So yeah. In many major respects, it seems, we’re living the sci-fi future predicted not by Heinlein, Asimov or any of the others – but by Arthur C. Clarke. I like it. Though I do miss the Mars rockets. Any thoughts?

Copyright © Matthew Wright 2022


9 thoughts on “We are living in Arthur C Clarke’s future

    1. I believe Wolfram Alpha does something like this, though I wouldn’t call it an AI as such. Curiously it was Clarke (again!) who envisaged a global AI emerging, by accident, as soon as all the world’s telephone systems were linked together. Apparently he wrote the story, ‘Dial F for Frankenstein’ in honour of his friends at MIT. I always enjoyed Asimov’s robot stories too. The problem with Asimov’s robots was that it’s virtually impossible to frame and apply his ‘laws’, something he knew very well because most of his robot stories were about ways in which they broke down. I did like the way he explored how society might evolve if such law-abiding robots were ubiquitous, though – in essence, a direct control for humanity’s basic violence.

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  1. OMG OMG OMG! Apologies for sounding like a fangirl but I had no idea Arthur C Clarke was so very much ahead of his times. In both videos, he could be describing our reality right now. I particularly loved his idea of a surgeon on one side of the world operating on a patient on the other side of the world. Simply brilliant. I have read a little bit of his work but now I’m going to search out more. Thank you. 🙂

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    1. Clarke was an astonishing visionary. The funny thing is that his vision never got particular traction at the time… and yet, here we all are.

      He was also, incidentally, very good at satire – his ‘Tales from the White Hart’ collection is classic mid-century British comedy in the literary tradition of P G Wodehouse, Jerome K Jerome etc.

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      1. I think Clarke was also something else, a man who understood people as well as tech. I suspect that’s why his predictions have actually come true, and not that far off the time he set for them. I know I was just getting into the internet as a place to ‘live’ in about 2000. Until then, I’d basically used it just for research. He is definitely on my must-read list now. 😀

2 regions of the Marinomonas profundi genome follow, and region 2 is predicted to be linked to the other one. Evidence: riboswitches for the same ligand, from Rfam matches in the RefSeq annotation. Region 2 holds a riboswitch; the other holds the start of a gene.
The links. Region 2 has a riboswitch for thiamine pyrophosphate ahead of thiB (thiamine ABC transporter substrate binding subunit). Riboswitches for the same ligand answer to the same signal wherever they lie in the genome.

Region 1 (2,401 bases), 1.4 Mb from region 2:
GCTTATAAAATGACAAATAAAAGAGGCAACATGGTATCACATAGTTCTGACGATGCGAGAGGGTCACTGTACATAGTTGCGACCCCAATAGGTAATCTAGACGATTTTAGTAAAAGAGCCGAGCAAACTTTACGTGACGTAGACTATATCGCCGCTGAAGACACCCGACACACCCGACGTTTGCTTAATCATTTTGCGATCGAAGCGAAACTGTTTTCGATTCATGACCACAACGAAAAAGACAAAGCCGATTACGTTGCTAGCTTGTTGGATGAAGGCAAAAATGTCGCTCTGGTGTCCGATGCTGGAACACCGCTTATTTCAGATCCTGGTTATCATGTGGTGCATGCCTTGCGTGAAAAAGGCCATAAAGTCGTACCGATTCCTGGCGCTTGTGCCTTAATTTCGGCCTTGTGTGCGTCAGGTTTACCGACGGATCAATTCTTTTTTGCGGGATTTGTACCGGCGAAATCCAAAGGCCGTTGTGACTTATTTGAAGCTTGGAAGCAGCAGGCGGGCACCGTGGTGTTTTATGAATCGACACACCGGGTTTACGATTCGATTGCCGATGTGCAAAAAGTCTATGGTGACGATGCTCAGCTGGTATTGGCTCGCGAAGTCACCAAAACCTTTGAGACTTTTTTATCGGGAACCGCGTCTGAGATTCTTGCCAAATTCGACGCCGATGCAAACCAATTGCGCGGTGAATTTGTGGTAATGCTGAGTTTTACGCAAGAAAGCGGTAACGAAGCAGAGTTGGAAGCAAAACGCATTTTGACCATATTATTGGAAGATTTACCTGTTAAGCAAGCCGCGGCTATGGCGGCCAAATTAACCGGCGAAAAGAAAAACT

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  2. Arthur was a true visionary. I met him in 1979, in fact I pushed him in his Wheelchair to a programme item at Seacon 79, that years SF Worldcon. I have his autograph, and fond memories of our conversation. He encouraged me in my career aspirations. When I ended up creating Telecommunications protocols, I used to think of him often. I was helping to create his future.

    Although, I do rather hope he got it wrong in “The nine billion names of god”!!

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    1. That’s an extraordinary experience, meeting him – and what a privilege! Apropos ‘The Nine Billion Names of God’ – yeah, hopefully that isn’t how it works… but such a superb story! To me it’s possibly the best sci-fi short of the era and a brilliantly ambiguous last line. Sums up Clarke’s genius as a writer, and the way he captured the essence of the human condition, all in one tale.

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  3. I was introduced to Clarke shorty after graduating from high school and was immediately enamored with his visions of the future. His foresight into society and technology were incredibly advanced for the time, and I think this was because he had an immensely practical vision of what the world was going to look like. And here we are even more advanced than expected in some ways, yet how it looks so much like his predictions.

    I referenced the same ideas you mentioned here in my own article. It’s somewhat related, and you can read it here, if you’d like: